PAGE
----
Charlottesville Fire Chief Andrew Baxter resigned Thursday, effective immediately, following numerous complaints against City Manager Tarron Richardson.
“In the year since your appointment as city manager, I have come to understand that we do not share the same vision for the Charlottesville Fire Department or of the leadership of the city government,” Baxter wrote in his resignation letter. “I have faithfully served the Charlottesville community in this position since 2015. Despite leaving this formal leadership role with the city, I will continue to be active in this, my community.”
Baxter and Richardson have battled for months, and the recent budget process highlighted their disagreements over the future of the fire department. Baxter’s resignation sheds light on the discontent among longtime city leaders, many of whom also have left during Richardson’s 13-month tenure.
Baxter blamed Richardson’s management style for the departures in a March email, obtained by The Daily Progress on Monday via a request under the Virginia Freedom of Information Act.
“I believe in my heart that it [is] this specific type of behavior that has led to a steady loss of experienced leaders since Richardson’s arrival last May,” he wrote. “[A]nd, if left unchecked, will ultimately drive our City government toward a state of mediocrity never before encountered in this caring, dynamic resource-rich community.”
On the same day of his announcement, the City Council discussed the job performances of Richardson, Baxter and a deputy city manager during an 11-hour closed session, the second special meeting held this week on the topic. Councilors didn’t vote on anything in open session after either closed meeting.
Baxter’s resignation was tendered Thursday while the council was still in the closed session.
Baxter, who took over as fire chief in 2015 after 20 years in Henrico County, was one of the few remaining city leaders who served during the deadly Unite the Right rally in 2017. Under his leadership, the department earned accreditation through an international agency and received other honors.
“I have reached a point in this role where my values and professional ethics will not allow me to continue to work in the current leadership environment,” Baxter wrote in an email to staff. “Serving as your Fire Chief has been, without a shred of doubt, the greatest honor of my fire service career.”
Following Baxter’s resignation, Richardson appointed Emily Pelliccia, who has been with the Charlottesville Fire Department since 1994, as interim fire chief, according to a news release from the city.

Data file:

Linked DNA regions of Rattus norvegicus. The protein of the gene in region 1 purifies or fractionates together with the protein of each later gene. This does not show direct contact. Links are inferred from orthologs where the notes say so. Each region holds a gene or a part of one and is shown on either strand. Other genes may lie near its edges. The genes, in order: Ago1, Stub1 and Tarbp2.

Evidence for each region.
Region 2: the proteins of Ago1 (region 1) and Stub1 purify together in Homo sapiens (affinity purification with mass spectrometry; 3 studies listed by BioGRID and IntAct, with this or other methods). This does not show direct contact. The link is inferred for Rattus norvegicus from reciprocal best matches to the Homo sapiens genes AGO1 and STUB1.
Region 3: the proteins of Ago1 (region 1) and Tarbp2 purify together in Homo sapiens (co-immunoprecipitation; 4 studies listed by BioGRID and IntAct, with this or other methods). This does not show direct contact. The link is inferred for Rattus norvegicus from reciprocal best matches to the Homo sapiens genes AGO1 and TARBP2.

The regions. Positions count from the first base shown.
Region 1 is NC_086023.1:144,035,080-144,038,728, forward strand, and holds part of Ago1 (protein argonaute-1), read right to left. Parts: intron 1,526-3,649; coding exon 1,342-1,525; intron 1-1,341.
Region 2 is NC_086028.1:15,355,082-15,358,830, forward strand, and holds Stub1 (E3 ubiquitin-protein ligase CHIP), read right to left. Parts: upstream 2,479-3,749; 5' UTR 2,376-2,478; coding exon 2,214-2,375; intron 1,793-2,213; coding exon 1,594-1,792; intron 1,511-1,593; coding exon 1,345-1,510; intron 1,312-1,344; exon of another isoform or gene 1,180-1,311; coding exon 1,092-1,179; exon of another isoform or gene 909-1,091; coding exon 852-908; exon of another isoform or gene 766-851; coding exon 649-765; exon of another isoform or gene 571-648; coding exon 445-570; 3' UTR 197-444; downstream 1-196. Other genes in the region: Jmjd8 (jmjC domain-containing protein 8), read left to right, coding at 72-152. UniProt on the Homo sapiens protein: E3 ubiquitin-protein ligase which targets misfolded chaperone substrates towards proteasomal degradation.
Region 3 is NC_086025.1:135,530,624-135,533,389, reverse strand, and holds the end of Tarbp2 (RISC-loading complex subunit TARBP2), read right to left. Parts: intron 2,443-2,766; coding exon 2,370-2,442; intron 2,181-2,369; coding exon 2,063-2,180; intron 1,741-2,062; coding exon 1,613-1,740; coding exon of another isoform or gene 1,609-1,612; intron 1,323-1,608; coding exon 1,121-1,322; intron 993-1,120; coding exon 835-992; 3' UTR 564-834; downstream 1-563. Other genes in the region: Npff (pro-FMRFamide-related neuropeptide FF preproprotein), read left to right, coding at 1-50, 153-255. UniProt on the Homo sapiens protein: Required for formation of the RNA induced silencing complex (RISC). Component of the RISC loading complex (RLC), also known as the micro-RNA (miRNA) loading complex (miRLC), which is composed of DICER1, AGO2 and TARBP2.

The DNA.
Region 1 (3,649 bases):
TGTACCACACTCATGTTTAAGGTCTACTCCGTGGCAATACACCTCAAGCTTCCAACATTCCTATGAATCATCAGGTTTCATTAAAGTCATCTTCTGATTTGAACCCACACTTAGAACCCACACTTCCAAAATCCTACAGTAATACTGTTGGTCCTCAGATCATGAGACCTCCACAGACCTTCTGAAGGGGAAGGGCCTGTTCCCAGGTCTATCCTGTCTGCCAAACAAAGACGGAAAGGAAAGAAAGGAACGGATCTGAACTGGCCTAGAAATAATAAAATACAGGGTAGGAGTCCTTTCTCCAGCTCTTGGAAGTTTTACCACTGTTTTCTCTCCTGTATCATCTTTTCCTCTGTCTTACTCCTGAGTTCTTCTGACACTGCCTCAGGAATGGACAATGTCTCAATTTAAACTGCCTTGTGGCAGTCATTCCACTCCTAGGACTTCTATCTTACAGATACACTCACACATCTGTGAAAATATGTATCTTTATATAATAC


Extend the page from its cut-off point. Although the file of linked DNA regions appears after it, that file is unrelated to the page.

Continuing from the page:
“I thank Chief Baxter for his dedicated service to our community,” Richardson said in a city news release. “On behalf of the City, we wish Chief Baxter well in his future endeavors. The City will immediately start a national recruitment effort for our next Chief and I am grateful that Emily Pelliccia will serve in this interim capacity. “
Since March, Baxter has led the city’s response to the pandemic but was replaced in the last month by Deputy Chief Joe Powers. Baxter regularly gave updates on the city’s response to the virus on the Cville360 program but is no longer featured.
Baxter has been at odds with Richardson since at least October, according to the extensive cache of email exchanges that The Progress received. Monday’s closed session was scheduled after the council reviewed The Progress’ FOIA request.
Baxter has long resisted making cuts to the fire department that Richardson directed him to, according to the emails and his resignation letter.
Before the city’s budget process was derailed by the coronavirus, firefighters were lobbying the City Council to approve a departmental request for $1.3 million to fund 12 new firefighters to staff ambulances for a department that Baxter has said is stretched thin.
The issues came to a public head in March in an email Richardson sent to firefighter Greg Wright, head of the city’s firefighter organization. He chided Wright for his “limited scope of knowledge” on budgetary issues after the union leader called Richardson “willfully ignorant” of the department’s needs and noted “a clear disconnect” between the department and city manager.
Richardson, who is African American, later defended his response and framed the issue as about race.
In an email obtained Monday, Baxter, who is white, told Wright that Richardson’s response was “egregious.”
“Many of us in senior leadership roles in our city were genuinely looking forward to new leadership after the chaos and drama that occurred in our city in 2017,” Baxter wrote to Wright. “Unfortunately, what we got was a transactional, unfocused, disengaged, dismissive bully.”
The City Council has held numerous closed sessions to discuss Richardson’s performance since the fall, including a four-hour meeting in October that followed a rescinded request for proposals regarding a planned consolidation of city and school administrative offices
In November, the Planning Commission voiced frustration over the process to draft the city’s Capital Improvement Program this year, the first for Richardson in Charlottesville.
Richardson cleared a performance evaluation in December when he would have been up for a $10,000 raise, which he declined.
Thursday evening, the Charlottesville local of the International Association of Firefighters issued a statement thanking the former chief for his service and pledging to continue serving the community.
“While we are disappointed that Chief Baxter is leaving, we are thankful for the guidance and the professionalism he has provided our department,” the statement reads. “It is not often that rank and file firefighters, associations and fire chiefs have the positive working relationship that were present under Chief Baxter’s watch, his leadership will be missed.”